Fresh images from NASA have revealed a new impact crater. The crater was first spotted by the Mars Reconnaissance Orbiter (MRO) on April 17. The image was made public earlier this month. The orbiter has been studying the surface of the planet since the year 2006. It was launched from Earth a year before in 2005.
The images reveal a colorful impact crater with strands of blue, black and purple. The colors stand in contrast with Mars’ red surface giving it a dramatic look. The width of the crater is gauged to be close to 16 meters. The rock that has created the impact is estimated to be not more than 1.5 meters in width. The crater is estimated to have been formed somewhere between September 2016 and February 2019. The pictures reveal its location to be near to Valles Marineris canyon system near the Martian equator.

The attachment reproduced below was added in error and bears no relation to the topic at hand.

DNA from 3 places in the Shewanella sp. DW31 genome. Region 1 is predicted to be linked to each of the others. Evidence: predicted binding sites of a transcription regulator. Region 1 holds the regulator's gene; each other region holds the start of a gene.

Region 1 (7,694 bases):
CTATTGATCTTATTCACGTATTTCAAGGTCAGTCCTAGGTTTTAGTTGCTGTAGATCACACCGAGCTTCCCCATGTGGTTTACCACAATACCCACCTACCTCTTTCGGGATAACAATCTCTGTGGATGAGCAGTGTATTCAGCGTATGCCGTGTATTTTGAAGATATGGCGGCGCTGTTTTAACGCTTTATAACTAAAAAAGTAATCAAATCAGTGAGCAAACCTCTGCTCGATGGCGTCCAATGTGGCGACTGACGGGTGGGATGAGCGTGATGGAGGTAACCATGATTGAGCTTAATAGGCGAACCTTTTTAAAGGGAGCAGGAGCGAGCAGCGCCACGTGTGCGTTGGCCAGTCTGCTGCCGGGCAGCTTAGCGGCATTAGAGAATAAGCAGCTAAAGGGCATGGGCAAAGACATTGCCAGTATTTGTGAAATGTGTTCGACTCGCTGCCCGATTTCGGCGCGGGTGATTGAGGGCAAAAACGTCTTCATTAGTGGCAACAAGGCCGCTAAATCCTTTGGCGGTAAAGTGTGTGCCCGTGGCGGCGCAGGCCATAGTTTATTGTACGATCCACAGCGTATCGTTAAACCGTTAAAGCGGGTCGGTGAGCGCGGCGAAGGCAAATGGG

The pictures were taken by the High-Resolution Imaging Science Experiment (HiRISE) camera from NASA. The HiRISE camera website released the images. The images were taken from 255 kilometers away while orbiting the planet. The images point at the darker material beneath the surface of the planet. HiRISE team member and University of Arizona scientist, Veronica Bray said that the blue color in the picture indicated at the presence of water ice. “That has not yet been confirmed, but commonly, when a HiRISE image of a new impact shows a blue area, it is sometimes water ice,” said Bray in a statement to CNN.
Scientists are however indicating at the possibility of the blue color to be nothing. The deputy project scientist for the Mars Reconnaissance Orbiter, Leslie Tamppari, told in a statement made to CNN that “They stretch these images. It’s all false color, not true color … (because) we don’t have every wavelength covered.” More than over 500 impact craters have been found on the planet. The study on these craters helps in understanding the process of impact cratering, said Tamppari.
John is the Editor-in-Chief of Report Herald. He has an experience of 13 years in the journalism field. John writes on Science and Technology news for Report Herald.